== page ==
Risks of Preeclampsia and High Blood Pressure During Pregnancy

By | October 11, 2018

One in 20 pregnancies will result in preeclampsia. What exactly is preeclampsia and how does it impact blood pressure? We spoke with Mary Cascio, MSN, RNC, about preeclampsia, and what it means before, during and after pregnancy, and what symptoms you should look for.

What is preeclampsia?

Preeclampsia (sometimes referred to as toxemia) is a disorder women can experience during pregnancy that is characterized by high blood pressure and often a significant amount of protein in the urine.

“No one really knows what causes preeclampsia or who is going to get preeclampsia,” said Cascio. “We have to educate everyone on the possibility of it so people are aware of when to seek help.”

Some researchers suspect poor nutrition or high body fat can be potential risk factors, and even insufficient blood flow to the uterus. A common misconception about preeclampsia is that it can be cured after birth, however, preeclampsia can occur even after delivery of the baby – known as postpartum preeclampsia.

According to Cascio, risk factors of preeclampsia are stroke and seizures. Some women might develop higher blood pressure only during pregnancy – this is referred to as pregnancy-induced hypertension and is a different condition from preeclampsia. Cascio says if a woman’s blood pressure during pregnancy is at a 140/90, “We will start paying close attention.”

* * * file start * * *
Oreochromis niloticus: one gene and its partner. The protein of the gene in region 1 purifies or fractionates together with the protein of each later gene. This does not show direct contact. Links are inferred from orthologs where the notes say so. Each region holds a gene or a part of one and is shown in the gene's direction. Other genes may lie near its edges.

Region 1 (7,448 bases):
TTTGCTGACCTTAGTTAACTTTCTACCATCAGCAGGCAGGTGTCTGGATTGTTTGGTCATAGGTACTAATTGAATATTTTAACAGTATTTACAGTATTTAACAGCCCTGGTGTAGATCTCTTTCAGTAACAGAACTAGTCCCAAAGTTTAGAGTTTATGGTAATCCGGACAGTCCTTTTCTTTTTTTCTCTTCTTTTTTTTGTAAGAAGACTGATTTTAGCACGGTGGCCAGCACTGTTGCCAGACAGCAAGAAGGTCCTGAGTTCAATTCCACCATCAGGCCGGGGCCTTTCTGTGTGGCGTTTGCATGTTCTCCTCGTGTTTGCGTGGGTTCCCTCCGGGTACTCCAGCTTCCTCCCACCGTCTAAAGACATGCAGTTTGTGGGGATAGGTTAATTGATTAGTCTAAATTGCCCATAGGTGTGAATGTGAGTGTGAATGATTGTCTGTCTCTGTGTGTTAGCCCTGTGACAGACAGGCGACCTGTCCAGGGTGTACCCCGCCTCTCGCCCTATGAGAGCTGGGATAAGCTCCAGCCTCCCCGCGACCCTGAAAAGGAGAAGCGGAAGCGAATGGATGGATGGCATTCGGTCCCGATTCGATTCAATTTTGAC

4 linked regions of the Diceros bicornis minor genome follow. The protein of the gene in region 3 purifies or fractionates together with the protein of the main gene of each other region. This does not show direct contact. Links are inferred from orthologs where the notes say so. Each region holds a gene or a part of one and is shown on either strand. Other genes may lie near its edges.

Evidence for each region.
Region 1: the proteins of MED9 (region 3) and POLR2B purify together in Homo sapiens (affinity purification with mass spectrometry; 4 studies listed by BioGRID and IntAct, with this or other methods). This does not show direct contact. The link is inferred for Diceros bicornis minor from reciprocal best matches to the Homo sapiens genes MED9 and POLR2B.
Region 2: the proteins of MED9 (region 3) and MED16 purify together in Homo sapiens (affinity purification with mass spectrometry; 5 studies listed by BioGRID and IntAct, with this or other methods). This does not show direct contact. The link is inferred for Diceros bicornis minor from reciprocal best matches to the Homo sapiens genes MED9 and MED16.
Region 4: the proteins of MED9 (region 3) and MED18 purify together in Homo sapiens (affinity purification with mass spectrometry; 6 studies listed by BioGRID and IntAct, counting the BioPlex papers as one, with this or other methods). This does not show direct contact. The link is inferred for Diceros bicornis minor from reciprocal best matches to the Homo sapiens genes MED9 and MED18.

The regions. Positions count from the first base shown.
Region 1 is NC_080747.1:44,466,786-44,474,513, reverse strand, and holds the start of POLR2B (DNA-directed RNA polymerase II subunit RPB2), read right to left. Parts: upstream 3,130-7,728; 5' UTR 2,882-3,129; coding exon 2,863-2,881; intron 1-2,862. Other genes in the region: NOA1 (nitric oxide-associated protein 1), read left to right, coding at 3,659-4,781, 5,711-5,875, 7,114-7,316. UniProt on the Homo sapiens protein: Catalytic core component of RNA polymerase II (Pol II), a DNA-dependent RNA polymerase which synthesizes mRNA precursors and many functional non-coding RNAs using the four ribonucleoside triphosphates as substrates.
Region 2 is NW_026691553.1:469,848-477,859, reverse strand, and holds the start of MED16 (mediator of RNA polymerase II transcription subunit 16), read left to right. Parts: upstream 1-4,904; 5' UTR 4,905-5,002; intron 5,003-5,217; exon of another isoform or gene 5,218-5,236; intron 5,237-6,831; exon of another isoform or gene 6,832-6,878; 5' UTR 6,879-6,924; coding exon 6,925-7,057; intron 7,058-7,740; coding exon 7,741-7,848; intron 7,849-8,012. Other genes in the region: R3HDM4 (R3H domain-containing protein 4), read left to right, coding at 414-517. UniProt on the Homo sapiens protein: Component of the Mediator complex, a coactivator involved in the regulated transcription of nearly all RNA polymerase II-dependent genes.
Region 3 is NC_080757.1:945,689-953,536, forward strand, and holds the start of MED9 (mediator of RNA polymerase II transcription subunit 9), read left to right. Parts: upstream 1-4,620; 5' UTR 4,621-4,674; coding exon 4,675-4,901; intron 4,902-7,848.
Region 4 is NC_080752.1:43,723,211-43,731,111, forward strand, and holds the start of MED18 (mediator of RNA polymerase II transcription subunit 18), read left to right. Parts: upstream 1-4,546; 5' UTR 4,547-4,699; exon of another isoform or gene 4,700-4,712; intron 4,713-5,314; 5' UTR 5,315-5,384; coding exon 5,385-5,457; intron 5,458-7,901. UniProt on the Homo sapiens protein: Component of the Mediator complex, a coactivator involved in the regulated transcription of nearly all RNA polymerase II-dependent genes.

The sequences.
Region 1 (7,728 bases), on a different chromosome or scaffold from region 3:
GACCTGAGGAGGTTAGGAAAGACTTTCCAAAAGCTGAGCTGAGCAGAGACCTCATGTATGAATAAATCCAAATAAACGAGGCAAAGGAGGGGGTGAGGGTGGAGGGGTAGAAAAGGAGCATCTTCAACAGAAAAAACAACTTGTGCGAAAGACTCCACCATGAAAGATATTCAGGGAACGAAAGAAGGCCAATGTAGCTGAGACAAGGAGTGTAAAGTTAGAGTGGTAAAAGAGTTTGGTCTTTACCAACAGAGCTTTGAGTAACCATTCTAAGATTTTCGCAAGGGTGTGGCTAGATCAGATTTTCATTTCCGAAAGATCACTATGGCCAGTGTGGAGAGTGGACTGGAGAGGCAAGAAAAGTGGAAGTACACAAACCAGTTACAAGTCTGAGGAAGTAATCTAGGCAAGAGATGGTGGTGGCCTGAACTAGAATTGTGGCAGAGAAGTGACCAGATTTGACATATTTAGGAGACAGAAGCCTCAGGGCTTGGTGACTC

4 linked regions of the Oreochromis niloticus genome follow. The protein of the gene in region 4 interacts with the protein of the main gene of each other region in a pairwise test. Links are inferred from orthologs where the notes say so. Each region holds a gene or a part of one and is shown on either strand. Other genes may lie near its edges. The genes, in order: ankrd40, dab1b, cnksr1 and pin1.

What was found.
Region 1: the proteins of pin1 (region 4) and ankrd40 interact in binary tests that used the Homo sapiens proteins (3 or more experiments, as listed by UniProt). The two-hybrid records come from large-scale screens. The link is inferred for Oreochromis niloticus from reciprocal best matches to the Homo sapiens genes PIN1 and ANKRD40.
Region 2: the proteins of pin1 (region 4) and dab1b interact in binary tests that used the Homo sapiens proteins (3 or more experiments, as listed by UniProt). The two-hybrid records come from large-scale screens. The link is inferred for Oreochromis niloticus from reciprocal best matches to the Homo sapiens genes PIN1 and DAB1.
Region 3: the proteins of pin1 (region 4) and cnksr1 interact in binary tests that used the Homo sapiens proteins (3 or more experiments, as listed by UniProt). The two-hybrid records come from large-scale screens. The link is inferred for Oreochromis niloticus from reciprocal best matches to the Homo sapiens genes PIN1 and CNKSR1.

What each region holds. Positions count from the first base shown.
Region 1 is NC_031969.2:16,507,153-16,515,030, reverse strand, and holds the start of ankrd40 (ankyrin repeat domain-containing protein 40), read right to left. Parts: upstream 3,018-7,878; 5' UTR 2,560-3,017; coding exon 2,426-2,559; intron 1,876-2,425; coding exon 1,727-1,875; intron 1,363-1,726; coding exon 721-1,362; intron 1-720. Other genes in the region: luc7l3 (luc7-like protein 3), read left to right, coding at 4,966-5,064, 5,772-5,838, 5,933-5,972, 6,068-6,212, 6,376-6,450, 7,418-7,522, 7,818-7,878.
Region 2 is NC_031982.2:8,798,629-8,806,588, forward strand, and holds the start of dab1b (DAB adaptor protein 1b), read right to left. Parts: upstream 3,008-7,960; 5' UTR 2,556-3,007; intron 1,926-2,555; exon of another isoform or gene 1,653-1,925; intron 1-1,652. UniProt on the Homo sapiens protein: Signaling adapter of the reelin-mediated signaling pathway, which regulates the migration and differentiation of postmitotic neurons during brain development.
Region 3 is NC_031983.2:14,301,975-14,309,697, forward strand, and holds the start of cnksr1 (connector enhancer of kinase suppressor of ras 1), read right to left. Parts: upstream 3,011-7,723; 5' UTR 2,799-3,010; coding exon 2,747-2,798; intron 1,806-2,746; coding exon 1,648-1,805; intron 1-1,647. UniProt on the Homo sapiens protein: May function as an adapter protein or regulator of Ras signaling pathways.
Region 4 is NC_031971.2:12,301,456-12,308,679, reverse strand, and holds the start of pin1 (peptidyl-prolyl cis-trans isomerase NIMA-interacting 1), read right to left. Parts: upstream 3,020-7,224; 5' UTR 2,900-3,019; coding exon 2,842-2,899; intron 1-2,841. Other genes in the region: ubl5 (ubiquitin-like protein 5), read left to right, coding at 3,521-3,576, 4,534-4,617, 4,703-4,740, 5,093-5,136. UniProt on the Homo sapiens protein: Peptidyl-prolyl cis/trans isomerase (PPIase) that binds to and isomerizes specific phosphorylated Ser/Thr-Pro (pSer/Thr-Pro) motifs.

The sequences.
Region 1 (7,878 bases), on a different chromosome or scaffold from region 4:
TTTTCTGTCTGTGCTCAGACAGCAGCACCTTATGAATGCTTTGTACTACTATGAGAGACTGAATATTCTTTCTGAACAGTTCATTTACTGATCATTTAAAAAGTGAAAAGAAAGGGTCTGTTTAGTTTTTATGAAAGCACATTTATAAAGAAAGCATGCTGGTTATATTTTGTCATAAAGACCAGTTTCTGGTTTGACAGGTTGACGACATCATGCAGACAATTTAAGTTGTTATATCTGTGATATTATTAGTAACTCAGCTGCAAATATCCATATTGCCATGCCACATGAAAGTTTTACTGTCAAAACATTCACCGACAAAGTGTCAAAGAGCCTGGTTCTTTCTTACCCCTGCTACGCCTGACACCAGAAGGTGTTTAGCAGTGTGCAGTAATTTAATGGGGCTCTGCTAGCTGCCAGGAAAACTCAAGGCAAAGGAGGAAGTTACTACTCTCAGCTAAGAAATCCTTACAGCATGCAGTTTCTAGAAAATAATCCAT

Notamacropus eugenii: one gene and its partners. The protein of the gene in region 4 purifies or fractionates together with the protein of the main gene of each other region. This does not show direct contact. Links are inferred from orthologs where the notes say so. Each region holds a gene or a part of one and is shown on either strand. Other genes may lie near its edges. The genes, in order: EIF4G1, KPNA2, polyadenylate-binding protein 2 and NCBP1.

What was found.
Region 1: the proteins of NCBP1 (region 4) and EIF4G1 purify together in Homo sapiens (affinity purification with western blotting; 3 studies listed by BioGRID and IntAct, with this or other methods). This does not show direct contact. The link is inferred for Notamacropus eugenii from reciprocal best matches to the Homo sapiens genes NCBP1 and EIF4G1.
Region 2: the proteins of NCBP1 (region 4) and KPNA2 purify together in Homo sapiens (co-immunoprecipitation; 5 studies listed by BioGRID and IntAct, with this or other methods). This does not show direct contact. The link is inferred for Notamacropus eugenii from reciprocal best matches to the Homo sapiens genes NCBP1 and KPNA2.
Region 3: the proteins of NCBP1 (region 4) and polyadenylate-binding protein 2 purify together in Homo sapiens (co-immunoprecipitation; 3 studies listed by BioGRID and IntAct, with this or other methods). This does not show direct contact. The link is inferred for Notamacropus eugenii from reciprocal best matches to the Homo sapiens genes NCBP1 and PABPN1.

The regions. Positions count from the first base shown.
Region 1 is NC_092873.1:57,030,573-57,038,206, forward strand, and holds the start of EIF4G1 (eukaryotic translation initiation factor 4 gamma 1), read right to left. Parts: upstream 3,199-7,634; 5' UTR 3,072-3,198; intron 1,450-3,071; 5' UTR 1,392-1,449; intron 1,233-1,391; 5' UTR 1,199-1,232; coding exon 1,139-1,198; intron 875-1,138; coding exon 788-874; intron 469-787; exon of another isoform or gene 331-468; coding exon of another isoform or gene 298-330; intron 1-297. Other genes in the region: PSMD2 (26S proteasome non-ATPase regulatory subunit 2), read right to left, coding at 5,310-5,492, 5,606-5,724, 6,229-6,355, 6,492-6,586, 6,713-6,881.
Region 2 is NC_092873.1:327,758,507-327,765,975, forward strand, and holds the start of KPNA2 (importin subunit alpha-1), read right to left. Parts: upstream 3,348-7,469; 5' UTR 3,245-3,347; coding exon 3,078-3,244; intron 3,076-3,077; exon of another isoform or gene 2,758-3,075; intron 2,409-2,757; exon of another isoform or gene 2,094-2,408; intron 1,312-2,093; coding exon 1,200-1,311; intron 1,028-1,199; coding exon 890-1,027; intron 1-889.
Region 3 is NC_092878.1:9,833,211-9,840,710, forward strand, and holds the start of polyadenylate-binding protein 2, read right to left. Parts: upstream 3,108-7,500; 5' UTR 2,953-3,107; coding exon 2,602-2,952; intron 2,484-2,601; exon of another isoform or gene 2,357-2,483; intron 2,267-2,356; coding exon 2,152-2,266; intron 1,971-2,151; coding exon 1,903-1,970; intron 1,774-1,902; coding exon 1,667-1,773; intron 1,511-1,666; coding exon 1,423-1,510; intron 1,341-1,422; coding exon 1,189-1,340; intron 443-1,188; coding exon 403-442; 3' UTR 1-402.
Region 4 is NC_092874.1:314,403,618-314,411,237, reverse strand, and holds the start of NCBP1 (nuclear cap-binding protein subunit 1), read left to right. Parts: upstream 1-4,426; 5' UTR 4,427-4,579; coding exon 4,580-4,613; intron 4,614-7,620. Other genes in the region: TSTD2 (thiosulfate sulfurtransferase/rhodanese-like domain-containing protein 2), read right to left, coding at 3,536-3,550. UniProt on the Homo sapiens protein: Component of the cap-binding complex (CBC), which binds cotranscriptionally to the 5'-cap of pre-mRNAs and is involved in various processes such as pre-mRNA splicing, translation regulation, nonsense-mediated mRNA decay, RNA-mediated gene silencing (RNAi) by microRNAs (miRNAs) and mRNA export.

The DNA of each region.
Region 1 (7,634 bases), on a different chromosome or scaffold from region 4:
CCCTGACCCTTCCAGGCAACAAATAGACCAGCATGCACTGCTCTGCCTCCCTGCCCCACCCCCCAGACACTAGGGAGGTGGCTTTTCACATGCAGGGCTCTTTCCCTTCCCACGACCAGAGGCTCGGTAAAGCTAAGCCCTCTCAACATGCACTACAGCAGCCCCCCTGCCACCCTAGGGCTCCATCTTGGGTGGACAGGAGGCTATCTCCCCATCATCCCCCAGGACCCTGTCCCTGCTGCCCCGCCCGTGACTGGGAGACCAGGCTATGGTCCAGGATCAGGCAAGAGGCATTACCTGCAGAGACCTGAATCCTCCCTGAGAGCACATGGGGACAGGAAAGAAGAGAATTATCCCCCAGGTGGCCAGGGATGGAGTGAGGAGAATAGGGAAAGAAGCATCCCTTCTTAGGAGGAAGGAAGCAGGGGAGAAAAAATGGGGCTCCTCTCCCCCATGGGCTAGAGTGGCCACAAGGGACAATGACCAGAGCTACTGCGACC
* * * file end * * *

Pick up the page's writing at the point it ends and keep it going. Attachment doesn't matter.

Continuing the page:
Who is at risk?

Preeclampsia is most often seen in first-time pregnancies, pregnant teens and in pregnant women over 40. While it is known to occur in women who have never had high blood pressure, other risk factors can include:

  • History of high blood pressure prior to pregnancy
  • Personal or family history of preeclampsia
  • History of obesity
  • Carrying more than one baby
  • History of diabetes, kidney disease, lupus or rheumatoid arthritis

Cascio says that preeclampsia usually occurs with your first pregnancy and suggests getting prenatal care and follow up with your provider if you’re not feeling well.

Signs and symptoms:

  • Rapid weight gain or swelling caused by an increase in bodily fluid
  • Abdominal pain
  • Severe headaches (that Tylenol doesn’t help)
  • Nausea
  • Blurred or spotted vision

Does preeclampsia affect the baby?

Preeclampsia can affect the baby by restricting the baby’s growth. Essentially, the baby is not getting sufficient blood from the placenta. Since the placenta is the fetus’s only source of nourishment, this can cause intrauterine growth restriction.

After giving birth

If gestational diabetes is present, it is important to remember that it may go away after birth, but mothers are more likely to develop Type 2 diabetes. All pregnancies related to high blood pressure and gestational diabetes do not go away after the baby is born. If you had complications or high blood pressure during pregnancy, it’s important to take care of yourself after birth:

  • Visit your primary care provider 3-6 months after birth, in addition to your birth-related follow-up visits, to check your overall physical health and discuss any complications you might have experienced during pregnancy.
  • Get a copy of your pregnancy and postdelivery medical records to share with your providers for the rest of your life.
  • Breastfeed as long as possible – women whose total lifetime breastfeeding is 6-12 months were 10 percent less likely to develop heart disease (and it’s good for the baby too).

Mary Cascio, MSN, RNC, is the Manager of Labor and Delivery at Mission Hospital.


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